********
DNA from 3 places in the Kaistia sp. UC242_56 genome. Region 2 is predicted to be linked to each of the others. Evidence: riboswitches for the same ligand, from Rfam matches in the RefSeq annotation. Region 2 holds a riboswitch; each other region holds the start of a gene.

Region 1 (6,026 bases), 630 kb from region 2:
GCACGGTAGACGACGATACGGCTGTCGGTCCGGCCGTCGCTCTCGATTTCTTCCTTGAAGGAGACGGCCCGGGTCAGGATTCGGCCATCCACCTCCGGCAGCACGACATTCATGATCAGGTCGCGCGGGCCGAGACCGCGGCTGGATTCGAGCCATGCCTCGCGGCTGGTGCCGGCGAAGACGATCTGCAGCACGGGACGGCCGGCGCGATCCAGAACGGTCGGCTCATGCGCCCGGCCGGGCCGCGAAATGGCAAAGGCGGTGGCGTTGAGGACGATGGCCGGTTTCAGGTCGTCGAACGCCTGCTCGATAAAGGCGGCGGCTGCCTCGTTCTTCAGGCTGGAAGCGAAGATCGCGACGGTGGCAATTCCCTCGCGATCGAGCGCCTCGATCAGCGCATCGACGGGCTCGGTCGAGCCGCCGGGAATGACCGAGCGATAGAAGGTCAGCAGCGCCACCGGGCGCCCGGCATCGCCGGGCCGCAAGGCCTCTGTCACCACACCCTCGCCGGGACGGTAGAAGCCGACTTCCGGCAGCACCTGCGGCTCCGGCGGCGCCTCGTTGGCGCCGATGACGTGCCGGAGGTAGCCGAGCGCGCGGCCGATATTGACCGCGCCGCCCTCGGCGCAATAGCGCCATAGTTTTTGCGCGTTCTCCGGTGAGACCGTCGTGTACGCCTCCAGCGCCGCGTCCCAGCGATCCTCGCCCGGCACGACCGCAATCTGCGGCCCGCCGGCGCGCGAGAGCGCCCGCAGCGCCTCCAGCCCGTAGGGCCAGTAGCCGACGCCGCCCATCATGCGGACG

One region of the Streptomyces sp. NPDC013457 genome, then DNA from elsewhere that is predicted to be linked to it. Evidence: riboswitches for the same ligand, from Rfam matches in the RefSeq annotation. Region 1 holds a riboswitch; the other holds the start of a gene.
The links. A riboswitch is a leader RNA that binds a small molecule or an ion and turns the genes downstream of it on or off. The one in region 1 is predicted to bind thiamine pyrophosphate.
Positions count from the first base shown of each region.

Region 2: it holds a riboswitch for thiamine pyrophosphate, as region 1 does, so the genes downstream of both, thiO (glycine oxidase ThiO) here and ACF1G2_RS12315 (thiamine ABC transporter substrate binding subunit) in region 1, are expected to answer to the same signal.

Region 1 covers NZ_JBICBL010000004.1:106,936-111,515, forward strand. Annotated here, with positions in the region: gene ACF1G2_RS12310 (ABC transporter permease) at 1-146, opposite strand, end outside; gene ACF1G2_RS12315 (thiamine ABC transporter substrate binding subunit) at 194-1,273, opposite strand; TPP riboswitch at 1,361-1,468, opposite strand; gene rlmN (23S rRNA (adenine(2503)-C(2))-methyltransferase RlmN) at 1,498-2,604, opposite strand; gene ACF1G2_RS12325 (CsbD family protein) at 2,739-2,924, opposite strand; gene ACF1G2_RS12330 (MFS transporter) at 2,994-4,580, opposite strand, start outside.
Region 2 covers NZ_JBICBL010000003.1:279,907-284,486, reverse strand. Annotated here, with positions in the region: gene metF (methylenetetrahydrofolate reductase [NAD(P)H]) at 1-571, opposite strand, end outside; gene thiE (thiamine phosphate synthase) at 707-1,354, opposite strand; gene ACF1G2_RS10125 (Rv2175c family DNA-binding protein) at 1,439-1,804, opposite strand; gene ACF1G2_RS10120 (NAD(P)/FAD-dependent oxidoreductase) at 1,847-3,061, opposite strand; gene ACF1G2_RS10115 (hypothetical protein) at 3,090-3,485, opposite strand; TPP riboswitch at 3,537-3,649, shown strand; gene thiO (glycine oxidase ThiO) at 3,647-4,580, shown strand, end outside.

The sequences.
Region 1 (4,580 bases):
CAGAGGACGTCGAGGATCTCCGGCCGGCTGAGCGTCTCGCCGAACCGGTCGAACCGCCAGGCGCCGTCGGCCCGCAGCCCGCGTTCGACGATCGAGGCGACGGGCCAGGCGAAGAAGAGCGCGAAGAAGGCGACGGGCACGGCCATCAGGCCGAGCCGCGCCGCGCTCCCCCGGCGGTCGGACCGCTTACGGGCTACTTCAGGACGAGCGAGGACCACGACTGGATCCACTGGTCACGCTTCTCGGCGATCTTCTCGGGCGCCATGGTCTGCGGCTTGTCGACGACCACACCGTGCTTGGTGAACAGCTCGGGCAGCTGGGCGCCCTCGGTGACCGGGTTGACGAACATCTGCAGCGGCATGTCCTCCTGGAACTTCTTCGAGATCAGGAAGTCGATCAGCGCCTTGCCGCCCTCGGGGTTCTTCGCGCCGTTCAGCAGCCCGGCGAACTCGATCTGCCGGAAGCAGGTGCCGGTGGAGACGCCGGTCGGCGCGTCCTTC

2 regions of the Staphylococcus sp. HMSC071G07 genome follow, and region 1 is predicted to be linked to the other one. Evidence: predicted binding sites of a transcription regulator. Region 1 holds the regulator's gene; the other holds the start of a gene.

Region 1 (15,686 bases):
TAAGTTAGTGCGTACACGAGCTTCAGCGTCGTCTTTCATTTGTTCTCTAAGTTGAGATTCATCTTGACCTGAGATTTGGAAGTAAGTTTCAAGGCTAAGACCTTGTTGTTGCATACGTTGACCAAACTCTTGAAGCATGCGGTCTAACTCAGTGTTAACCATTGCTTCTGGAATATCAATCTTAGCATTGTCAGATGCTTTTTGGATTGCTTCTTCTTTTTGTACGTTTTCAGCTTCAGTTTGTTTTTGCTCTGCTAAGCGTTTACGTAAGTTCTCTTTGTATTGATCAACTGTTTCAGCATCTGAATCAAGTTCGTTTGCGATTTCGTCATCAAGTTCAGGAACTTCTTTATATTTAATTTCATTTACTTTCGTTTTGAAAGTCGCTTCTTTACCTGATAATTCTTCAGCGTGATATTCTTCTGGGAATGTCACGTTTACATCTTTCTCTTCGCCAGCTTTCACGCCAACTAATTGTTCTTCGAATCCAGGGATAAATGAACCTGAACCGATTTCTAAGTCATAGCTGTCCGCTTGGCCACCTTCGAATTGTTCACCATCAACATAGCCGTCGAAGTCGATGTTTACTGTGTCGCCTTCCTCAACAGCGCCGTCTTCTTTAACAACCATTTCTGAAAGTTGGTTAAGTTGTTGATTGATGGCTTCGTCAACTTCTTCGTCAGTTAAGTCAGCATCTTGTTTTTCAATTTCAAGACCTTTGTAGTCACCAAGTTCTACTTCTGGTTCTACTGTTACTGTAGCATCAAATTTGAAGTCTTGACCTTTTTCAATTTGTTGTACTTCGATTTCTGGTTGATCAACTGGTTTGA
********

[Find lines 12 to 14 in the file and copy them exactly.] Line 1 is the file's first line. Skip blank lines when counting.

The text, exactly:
CAGAGGACGTCGAGGATCTCCGGCCGGCTGAGCGTCTCGCCGAACCGGTCGAACCGCCAGGCGCCGTCGGCCCGCAGCCCGCGTTCGACGATCGAGGCGACGGGCCAGGCGAAGAAGAGCGCGAAGAAGGCGACGGGCACGGCCATCAGGCCGAGCCGCGCCGCGCTCCCCCGGCGGTCGGACCGCTTACGGGCTACTTCAGGACGAGCGAGGACCACGACTGGATCCACTGGTCACGCTTCTCGGCGATCTTCTCGGGCGCCATGGTCTGCGGCTTGTCGACGACCACACCGTGCTTGGTGAACAGCTCGGGCAGCTGGGCGCCCTCGGTGACCGGGTTGACGAACATCTGCAGCGGCATGTCCTCCTGGAACTTCTTCGAGATCAGGAAGTCGATCAGCGCCTTGCCGCCCTCGGGGTTCTTCGCGCCGTTCAGCAGCCCGGCGAACTCGATCTGCCGGAAGCAGGTGCCGGTGGAGACGCCGGTCGGCGCGTCCTTC

2 regions of the Staphylococcus sp. HMSC071G07 genome follow, and region 1 is predicted to be linked to the other one. Evidence: predicted binding sites of a transcription regulator. Region 1 holds the regulator's gene; the other holds the start of a gene.

Region 1 (15,686 bases):